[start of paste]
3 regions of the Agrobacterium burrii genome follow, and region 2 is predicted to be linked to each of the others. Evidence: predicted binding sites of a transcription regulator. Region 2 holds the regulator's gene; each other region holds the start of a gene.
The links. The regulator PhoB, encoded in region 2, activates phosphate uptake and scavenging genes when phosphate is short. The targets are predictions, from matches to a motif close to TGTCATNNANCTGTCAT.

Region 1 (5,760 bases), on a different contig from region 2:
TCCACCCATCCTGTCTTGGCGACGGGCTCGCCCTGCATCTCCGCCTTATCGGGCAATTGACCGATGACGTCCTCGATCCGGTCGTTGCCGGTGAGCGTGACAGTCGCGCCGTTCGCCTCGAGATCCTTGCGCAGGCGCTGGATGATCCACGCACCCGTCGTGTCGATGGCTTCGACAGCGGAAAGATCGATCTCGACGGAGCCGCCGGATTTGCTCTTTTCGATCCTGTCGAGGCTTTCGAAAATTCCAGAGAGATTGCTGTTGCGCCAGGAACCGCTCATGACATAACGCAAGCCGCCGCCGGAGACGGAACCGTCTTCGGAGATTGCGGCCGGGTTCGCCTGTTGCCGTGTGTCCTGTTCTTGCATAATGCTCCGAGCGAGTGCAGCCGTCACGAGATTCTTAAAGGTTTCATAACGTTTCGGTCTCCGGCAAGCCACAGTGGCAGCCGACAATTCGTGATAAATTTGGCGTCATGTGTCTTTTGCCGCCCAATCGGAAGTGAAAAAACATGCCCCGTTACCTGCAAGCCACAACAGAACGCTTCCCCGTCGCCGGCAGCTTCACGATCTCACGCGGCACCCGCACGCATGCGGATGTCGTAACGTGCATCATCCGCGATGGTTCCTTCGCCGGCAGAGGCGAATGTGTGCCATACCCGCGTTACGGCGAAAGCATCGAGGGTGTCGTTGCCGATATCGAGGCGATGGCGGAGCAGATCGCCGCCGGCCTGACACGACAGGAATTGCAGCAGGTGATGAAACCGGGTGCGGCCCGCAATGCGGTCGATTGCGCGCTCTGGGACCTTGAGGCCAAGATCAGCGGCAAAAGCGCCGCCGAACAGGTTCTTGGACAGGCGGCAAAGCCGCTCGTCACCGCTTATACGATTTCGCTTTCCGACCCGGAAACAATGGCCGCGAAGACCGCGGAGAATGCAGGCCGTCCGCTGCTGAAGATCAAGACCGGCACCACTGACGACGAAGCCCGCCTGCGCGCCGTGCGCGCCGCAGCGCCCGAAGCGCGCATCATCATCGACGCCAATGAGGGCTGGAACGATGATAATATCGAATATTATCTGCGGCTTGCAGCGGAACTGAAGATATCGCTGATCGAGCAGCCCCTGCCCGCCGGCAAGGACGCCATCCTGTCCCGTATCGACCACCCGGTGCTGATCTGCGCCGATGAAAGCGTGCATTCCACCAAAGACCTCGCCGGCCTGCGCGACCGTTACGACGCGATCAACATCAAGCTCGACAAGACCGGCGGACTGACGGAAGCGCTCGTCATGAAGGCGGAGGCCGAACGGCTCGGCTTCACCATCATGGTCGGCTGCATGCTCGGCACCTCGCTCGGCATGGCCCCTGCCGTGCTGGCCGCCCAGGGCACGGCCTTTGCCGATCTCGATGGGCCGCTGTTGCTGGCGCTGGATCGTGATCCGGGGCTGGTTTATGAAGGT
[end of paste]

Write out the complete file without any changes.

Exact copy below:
3 regions of the Agrobacterium burrii genome follow, and region 2 is predicted to be linked to each of the others. Evidence: predicted binding sites of a transcription regulator. Region 2 holds the regulator's gene; each other region holds the start of a gene.
The links. The regulator PhoB, encoded in region 2, activates phosphate uptake and scavenging genes when phosphate is short. The targets are predictions, from matches to a motif close to TGTCATNNANCTGTCAT.

Region 1 (5,760 bases), on a different contig from region 2:
TCCACCCATCCTGTCTTGGCGACGGGCTCGCCCTGCATCTCCGCCTTATCGGGCAATTGACCGATGACGTCCTCGATCCGGTCGTTGCCGGTGAGCGTGACAGTCGCGCCGTTCGCCTCGAGATCCTTGCGCAGGCGCTGGATGATCCACGCACCCGTCGTGTCGATGGCTTCGACAGCGGAAAGATCGATCTCGACGGAGCCGCCGGATTTGCTCTTTTCGATCCTGTCGAGGCTTTCGAAAATTCCAGAGAGATTGCTGTTGCGCCAGGAACCGCTCATGACATAACGCAAGCCGCCGCCGGAGACGGAACCGTCTTCGGAGATTGCGGCCGGGTTCGCCTGTTGCCGTGTGTCCTGTTCTTGCATAATGCTCCGAGCGAGTGCAGCCGTCACGAGATTCTTAAAGGTTTCATAACGTTTCGGTCTCCGGCAAGCCACAGTGGCAGCCGACAATTCGTGATAAATTTGGCGTCATGTGTCTTTTGCCGCCCAATCGGAAGTGAAAAAACATGCCCCGTTACCTGCAAGCCACAACAGAACGCTTCCCCGTCGCCGGCAGCTTCACGATCTCACGCGGCACCCGCACGCATGCGGATGTCGTAACGTGCATCATCCGCGATGGTTCCTTCGCCGGCAGAGGCGAATGTGTGCCATACCCGCGTTACGGCGAAAGCATCGAGGGTGTCGTTGCCGATATCGAGGCGATGGCGGAGCAGATCGCCGCCGGCCTGACACGACAGGAATTGCAGCAGGTGATGAAACCGGGTGCGGCCCGCAATGCGGTCGATTGCGCGCTCTGGGACCTTGAGGCCAAGATCAGCGGCAAAAGCGCCGCCGAACAGGTTCTTGGACAGGCGGCAAAGCCGCTCGTCACCGCTTATACGATTTCGCTTTCCGACCCGGAAACAATGGCCGCGAAGACCGCGGAGAATGCAGGCCGTCCGCTGCTGAAGATCAAGACCGGCACCACTGACGACGAAGCCCGCCTGCGCGCCGTGCGCGCCGCAGCGCCCGAAGCGCGCATCATCATCGACGCCAATGAGGGCTGGAACGATGATAATATCGAATATTATCTGCGGCTTGCAGCGGAACTGAAGATATCGCTGATCGAGCAGCCCCTGCCCGCCGGCAAGGACGCCATCCTGTCCCGTATCGACCACCCGGTGCTGATCTGCGCCGATGAAAGCGTGCATTCCACCAAAGACCTCGCCGGCCTGCGCGACCGTTACGACGCGATCAACATCAAGCTCGACAAGACCGGCGGACTGACGGAAGCGCTCGTCATGAAGGCGGAGGCCGAACGGCTCGGCTTCACCATCATGGTCGGCTGCATGCTCGGCACCTCGCTCGGCATGGCCCCTGCCGTGCTGGCCGCCCAGGGCACGGCCTTTGCCGATCTCGATGGGCCGCTGTTGCTGGCGCTGGATCGTGATCCGGGGCTGGTTTATGAAGGT